The buffalo dinosaur
- Name: Einiosaurus
- Diet: Herbivore
- Weight: 1,3 tons
- Period: Cretaceous
- Found In: Montana, USA
In this article, we will discuss extensive information related to one more representative of the popular ceratopsian family. Read on to learn more about them.
What does the name Einiosaurus mean?
The name Einiosaurus means “buffalo lizard”, meaning an American Indian term and a Greek term. Einio means ‘bison or buffalo’ and’saurus’ means lizard.
The name of the species E. procurvicornis, for its part, means ‘forward curved horn‘.
History of the discovery of the Einiosaurus
In 1985 a team led by Jack Horner found several ceratopsian bones in Montana. These remains were partially excavated between 1986 and 1989.
One of them, the Canyon Bone Bed, was located in Glacier County.
The remains in all these layers were originally thought to belong to the genus Styracosaurus and informally referred to as ‘Styracosaurus makeli’, whose species name honors Robert Makela, who died during excavations in 1987 as a result of a car accident.
This name was published in 1990 as nomen nudum in a caption in a book by Stephen Czerkas. Horner, meanwhile, had already changed his mind; he now thought that the different specimens belonged to three different taxa that he had provisionally designated as Type A, Type B, and Type C.
These three specimens would form, as he explained in a 1992 article, a series of direct descendants.
In 1994/1995 Scott Sampson gave type B and type C names of his own species.
He called Einiosaurus procurvicornis type B. The name of sex is derived from Eini which means “bison” in the language of the Black Footfoot Indians.
Since the discovery site is located on your reservation. The species designation is a combination of the Latin procurvus, “bent forward”, and the cornu, “horn”.
Type C would be called Achelousaurus, described in the same article. Material Type A would then be assigned to Rubeosaurus.
The holotype consists of a skull. Two other skulls and numerous fragments of skulls and post-cranial skeletons have been assigned to the species.
Einiosaurus is representative of the Ceratopsidae family (distant relative genus Triceratops), a group of large herbivorous dinosaurs that lived during the Cretaceous period in what is now North America and Asia.
Within this group (the Ceratopsia series) is included in the Centrosaurinae subfamily.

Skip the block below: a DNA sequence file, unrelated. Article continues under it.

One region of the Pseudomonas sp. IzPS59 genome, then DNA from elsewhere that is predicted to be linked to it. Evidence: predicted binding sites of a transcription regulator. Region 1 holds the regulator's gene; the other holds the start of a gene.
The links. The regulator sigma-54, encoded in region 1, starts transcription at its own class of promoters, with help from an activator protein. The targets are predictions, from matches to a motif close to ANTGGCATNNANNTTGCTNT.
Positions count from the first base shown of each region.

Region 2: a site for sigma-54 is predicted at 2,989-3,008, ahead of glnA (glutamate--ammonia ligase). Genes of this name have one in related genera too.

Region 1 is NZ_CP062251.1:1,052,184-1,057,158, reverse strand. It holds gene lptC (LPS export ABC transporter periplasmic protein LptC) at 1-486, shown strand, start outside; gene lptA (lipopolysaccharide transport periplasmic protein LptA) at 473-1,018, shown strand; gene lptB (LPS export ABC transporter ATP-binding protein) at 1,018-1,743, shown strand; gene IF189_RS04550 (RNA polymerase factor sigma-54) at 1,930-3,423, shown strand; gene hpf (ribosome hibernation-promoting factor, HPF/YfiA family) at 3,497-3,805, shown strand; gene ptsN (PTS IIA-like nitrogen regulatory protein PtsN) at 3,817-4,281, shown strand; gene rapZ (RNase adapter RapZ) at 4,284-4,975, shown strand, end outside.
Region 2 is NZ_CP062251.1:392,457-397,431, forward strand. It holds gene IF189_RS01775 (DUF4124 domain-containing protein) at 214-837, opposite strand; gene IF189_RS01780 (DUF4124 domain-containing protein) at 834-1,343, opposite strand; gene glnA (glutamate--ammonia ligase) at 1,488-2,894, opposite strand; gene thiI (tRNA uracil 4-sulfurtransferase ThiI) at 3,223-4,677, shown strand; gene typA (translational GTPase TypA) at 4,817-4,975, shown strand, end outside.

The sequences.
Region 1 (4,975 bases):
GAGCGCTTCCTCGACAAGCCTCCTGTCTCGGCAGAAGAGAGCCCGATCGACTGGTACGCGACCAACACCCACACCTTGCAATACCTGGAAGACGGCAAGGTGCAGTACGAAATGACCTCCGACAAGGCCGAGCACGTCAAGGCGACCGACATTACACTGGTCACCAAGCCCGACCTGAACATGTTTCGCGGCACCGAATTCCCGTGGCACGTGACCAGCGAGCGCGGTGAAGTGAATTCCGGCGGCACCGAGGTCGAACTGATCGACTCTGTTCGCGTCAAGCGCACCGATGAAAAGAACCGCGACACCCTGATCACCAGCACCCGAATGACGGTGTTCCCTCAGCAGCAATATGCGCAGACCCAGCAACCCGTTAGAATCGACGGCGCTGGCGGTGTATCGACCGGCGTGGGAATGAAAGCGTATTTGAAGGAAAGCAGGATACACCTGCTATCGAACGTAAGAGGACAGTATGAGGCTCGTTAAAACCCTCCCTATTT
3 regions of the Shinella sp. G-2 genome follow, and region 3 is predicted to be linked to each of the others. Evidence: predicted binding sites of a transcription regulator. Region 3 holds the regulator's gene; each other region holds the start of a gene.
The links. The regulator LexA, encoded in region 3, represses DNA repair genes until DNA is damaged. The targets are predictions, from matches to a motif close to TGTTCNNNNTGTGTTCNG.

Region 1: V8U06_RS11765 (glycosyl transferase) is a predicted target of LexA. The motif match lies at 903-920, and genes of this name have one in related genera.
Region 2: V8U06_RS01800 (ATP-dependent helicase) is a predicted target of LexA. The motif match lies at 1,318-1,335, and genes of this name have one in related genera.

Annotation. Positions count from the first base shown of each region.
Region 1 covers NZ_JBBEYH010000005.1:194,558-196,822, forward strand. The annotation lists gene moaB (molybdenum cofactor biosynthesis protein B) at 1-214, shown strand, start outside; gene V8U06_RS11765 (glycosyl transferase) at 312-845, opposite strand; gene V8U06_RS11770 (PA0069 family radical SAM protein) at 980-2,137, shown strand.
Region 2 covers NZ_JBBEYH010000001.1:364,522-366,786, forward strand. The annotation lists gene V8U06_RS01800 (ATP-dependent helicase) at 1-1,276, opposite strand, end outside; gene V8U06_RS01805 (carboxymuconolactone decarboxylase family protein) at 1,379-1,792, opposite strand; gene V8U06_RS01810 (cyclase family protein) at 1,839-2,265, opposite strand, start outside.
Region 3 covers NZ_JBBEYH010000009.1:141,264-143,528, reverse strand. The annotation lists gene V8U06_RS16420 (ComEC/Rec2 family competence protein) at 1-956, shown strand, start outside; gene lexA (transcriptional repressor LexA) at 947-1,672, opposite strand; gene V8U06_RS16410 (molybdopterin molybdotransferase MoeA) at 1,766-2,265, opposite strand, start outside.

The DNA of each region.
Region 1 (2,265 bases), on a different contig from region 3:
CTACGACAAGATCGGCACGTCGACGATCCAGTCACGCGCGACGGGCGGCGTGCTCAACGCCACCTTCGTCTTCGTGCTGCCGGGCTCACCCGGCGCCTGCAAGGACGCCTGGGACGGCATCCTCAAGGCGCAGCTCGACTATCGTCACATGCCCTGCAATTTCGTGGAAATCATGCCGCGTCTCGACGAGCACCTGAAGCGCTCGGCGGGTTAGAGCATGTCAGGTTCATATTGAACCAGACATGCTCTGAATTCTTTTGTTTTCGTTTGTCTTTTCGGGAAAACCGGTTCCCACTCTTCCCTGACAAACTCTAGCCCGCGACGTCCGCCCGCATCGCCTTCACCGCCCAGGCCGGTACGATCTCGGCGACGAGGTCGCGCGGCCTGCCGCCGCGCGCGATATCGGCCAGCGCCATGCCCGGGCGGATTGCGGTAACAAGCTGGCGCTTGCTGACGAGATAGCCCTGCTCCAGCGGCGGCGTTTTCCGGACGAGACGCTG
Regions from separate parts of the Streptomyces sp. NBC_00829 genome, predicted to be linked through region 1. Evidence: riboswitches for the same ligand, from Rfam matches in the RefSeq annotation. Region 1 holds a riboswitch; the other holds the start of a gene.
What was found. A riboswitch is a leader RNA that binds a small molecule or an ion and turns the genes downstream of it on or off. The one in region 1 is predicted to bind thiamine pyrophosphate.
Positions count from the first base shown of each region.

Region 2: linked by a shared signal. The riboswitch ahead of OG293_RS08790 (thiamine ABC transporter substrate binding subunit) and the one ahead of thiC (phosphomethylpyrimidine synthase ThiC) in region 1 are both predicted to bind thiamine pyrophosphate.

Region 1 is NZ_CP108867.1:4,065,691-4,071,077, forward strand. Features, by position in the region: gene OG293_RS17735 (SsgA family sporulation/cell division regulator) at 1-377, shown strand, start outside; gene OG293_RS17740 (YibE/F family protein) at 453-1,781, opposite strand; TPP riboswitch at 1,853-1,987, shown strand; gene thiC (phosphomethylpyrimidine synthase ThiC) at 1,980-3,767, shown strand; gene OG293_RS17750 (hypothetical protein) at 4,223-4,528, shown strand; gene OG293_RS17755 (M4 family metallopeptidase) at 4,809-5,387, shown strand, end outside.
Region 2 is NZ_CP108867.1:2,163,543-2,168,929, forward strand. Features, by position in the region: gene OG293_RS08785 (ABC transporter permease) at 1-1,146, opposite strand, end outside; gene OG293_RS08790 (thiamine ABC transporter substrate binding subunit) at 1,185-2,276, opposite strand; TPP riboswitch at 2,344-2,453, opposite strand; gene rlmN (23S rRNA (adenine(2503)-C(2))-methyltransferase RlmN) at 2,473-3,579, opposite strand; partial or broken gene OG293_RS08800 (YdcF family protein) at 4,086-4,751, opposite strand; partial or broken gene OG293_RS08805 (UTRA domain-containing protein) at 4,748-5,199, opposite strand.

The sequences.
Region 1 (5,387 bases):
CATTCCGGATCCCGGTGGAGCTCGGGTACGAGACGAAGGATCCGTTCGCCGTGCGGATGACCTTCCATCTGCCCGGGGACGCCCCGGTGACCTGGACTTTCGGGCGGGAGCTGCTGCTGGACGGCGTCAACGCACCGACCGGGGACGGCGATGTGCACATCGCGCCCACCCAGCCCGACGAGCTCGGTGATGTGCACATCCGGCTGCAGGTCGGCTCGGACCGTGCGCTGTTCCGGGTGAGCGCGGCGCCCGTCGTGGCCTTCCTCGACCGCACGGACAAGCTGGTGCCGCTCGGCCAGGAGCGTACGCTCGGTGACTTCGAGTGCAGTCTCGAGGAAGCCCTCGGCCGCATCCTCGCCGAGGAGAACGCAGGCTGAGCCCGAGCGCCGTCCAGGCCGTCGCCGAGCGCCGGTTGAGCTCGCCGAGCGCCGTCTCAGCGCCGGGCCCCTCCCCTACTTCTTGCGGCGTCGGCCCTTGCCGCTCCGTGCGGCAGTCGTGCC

The affinity with the members of this subfamily is not clear, so the relatives can be considered very close to the Centrosaurus, Styracosaurus, Pachyrhinosaurus, and Achelousaurus.
When did the Einiosaurus live?
The Einiosaurus fossils were found in what would be the top layer of the Montana Two-Medicine Formation, which is estimated to date from the Campanian, more accurately from the late Cretaceous period, approximately 74.5 million years ago.
The climate of this region was characteristically warm and semi-arid.
What did the Einiosaurus eat?
Like all ceratopsians this animal was fed on grass and some low fruits. They usually moved in packs and protected each other.
Einiosaurus is a relatively small ceratopid. It was calculated that the height of this dinosaur could be approximately 5 meters, with a weight of 1.3 tons.
A short knob on the back of the head protrudes almost directly to the back.
In the nasal bone is a horn bent forward. The base of the horn is particularly long, measured from back to front. In the transverse direction, the horn is very narrow.
The base of the horn immediately begins to curve forward strongly, with the result that at 23 centimetres the horn forms an angle of almost 30°, inclined downwards.
The trumpet shaft must have extended before the top peak. Above each cavity of the large eye are two bone thicknesses.
The anterior forms a protrusion in the upper part of the forehead bone.
The second can be seen as an eyebrow horn in the posthorbital part and forms a triangular element that protrudes laterally and backwards at the tip.
The post-cranial skeletal parts are not well known. The body was carried by strong legs.